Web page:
area. The governor appoints the state coordinator of emergency management, who
is to procure supplies and equipment, begin training and public information
programs, take steps for the mobilization of emergency management organizations
in advance of an actual disaster, and ensure the availability of trained and equipped
forces. In addition, the governor directs studies of industries, resources, and facilities
within the commonwealth to determine capabilities to plan the most efficient
emergency use (Va. Code §44.146.17).
Secretary of Public Safety: The secretary is responsible to the governor for
administration of the Department of Emergency Management and other specified
agencies (Va. Code §2.2-221).
Department of Emergency Management (DEM): DEM officials must
promulgate plans and programs to provide mitigation, preparedness, response and
recovery programs; prepare and maintain the state emergency operations plan for
response and recovery operations; and assign primary and support responsibilities for
basic emergency services to state agencies, organizations, and personnel. DEM also
coordinates and administers mitigation, preparedness, response and recovery plans
and programs with federal, state and local government agencies and related groups,
and provides guidance and assistance to state agencies and local governments to
develop and maintain emergency management programs, plans and systems. DEM
officials make recommendations to federal, state, and local agencies about preventive
and preparedness measures to eliminate or reduce disasters and their impact and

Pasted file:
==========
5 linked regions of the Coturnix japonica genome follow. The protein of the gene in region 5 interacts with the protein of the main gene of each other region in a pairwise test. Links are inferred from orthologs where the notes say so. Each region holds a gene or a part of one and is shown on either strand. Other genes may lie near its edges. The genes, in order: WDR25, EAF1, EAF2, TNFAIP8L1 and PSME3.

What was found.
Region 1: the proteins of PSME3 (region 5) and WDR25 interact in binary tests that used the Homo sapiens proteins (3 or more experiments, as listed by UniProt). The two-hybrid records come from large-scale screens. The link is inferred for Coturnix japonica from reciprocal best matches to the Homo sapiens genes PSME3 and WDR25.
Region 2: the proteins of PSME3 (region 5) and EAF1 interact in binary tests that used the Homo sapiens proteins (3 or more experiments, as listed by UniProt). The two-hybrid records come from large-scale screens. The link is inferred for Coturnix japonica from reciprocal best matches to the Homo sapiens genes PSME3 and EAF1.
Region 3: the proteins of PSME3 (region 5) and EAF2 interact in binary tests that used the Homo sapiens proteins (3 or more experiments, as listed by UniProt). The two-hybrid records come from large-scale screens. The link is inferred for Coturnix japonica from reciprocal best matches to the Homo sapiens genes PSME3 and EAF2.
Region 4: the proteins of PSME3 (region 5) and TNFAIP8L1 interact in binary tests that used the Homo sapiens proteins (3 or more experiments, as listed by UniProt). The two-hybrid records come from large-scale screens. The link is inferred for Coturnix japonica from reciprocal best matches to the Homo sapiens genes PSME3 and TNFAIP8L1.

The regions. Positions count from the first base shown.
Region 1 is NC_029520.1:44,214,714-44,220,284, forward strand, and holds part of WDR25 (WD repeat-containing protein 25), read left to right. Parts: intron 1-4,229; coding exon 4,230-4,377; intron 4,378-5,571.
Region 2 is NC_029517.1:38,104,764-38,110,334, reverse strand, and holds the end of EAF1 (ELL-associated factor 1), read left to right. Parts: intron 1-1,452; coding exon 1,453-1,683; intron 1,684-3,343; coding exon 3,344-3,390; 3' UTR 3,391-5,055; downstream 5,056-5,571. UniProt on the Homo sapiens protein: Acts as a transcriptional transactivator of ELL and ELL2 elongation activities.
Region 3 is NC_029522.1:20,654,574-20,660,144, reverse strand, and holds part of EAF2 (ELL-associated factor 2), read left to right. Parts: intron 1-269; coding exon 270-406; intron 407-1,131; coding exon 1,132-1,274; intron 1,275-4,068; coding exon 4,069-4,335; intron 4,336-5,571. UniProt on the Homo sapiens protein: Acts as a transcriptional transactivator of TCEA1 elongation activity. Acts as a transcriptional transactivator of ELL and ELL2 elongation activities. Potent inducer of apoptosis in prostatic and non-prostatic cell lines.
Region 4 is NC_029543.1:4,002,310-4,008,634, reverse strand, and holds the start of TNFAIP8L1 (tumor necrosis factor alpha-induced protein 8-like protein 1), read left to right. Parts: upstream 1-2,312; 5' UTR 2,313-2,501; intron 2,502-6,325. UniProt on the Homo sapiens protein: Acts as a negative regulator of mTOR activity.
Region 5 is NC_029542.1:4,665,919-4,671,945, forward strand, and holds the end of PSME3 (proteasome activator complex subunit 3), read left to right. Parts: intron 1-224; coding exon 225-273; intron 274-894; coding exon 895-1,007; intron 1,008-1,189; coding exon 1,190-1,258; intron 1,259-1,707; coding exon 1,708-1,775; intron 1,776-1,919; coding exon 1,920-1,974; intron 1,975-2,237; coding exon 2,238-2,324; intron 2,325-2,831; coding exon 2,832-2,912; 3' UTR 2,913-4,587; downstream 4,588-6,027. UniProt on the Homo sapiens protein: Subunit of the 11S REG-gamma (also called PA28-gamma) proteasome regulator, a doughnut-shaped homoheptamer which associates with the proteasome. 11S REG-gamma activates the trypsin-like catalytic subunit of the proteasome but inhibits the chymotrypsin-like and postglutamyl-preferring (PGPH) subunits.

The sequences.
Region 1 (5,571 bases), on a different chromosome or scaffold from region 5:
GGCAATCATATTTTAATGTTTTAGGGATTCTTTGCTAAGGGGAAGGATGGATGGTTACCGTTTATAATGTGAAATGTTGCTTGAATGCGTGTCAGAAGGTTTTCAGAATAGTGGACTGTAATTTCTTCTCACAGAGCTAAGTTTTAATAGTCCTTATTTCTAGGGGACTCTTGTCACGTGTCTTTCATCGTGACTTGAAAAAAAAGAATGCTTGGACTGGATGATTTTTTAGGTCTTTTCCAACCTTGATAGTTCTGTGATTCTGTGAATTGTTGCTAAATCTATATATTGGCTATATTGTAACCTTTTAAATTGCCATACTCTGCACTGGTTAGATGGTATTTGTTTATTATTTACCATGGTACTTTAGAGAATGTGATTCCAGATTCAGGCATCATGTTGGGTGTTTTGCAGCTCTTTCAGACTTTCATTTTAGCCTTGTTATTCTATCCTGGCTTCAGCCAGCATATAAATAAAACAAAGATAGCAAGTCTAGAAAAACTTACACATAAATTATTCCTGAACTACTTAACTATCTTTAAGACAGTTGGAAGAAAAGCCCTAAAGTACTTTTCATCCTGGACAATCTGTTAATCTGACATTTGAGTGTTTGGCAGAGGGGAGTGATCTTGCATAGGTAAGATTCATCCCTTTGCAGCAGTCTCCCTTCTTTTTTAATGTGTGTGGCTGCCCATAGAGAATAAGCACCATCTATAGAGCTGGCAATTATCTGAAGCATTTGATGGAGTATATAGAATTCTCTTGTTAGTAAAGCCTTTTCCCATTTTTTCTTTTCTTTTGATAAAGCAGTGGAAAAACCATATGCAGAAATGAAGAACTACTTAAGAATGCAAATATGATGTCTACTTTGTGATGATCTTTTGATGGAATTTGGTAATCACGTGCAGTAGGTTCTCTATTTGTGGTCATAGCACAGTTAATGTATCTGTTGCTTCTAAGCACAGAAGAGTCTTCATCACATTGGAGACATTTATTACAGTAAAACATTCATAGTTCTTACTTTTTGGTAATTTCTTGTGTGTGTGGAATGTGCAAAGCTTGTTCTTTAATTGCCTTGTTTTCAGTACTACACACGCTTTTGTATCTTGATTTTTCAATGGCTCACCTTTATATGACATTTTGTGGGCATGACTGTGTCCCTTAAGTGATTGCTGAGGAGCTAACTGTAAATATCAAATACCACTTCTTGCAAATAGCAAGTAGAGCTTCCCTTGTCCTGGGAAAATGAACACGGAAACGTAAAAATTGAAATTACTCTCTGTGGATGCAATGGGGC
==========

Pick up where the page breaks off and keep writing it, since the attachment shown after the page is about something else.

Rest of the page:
identifies necessities that may not be readily available. The department institutes

training and public information programs and consults with the state Board of
Education and State Council of Higher Education about model school crisis and
emergency management plans. DEM must develop standards and provide guidance
to maintain state and local agency emergency operations plans; coordinates with
federal, state and local governments and other organizations on emergency response
management plans; and surveys public and private industries and facilities within the
commonwealth to identify needed resources. During a state of emergency, DEM is
responsible for receiving, evaluating, and disseminating information about impending
or actual disasters and providing emergency operations facilities (Va. Code
§44.146.18). DEM officials also coordinate the development of hazardous materials
training and emergency response programs (Va. Code §44-146.35).
Coordinator of Emergency Management: The coordinator is appointed by the
governor, and serves as the state emergency planning director (Va. Code §44.146.18),
maintains a registry of shippers of hazardous radioactive material, and monitors
transportation of the same within the commonwealth (Va. Code §44-146.30).
Political subdivisions: All political subdivisions are responsible for local
disaster mitigation, preparedness, response and recovery activities and are authorized
both to maintain an emergency management agency and hire a director of emergency
management. When the governor declares an emergency, each political subdivision
within the disaster area (with governor’s supervision) may control, restrict, allocate,
or regulate the use, sale, production, and distribution of food, fuel, materials,
commodities, and services. Such decisions cannot affect systems in adjoining
political subdivisions. Political subdivisions may enter into contracts to combat
threatened or actual disasters to protect the public health and safety of people and
property and to provide emergency assistance (Va. Code §44-146.19). Units of local
government must appoint hazardous materials coordinators (Va. Code §44-146.38).
Department of Conservation and Recreation: Department officials are required
to develop a flood protection plan for the commonwealth, inventory flood prone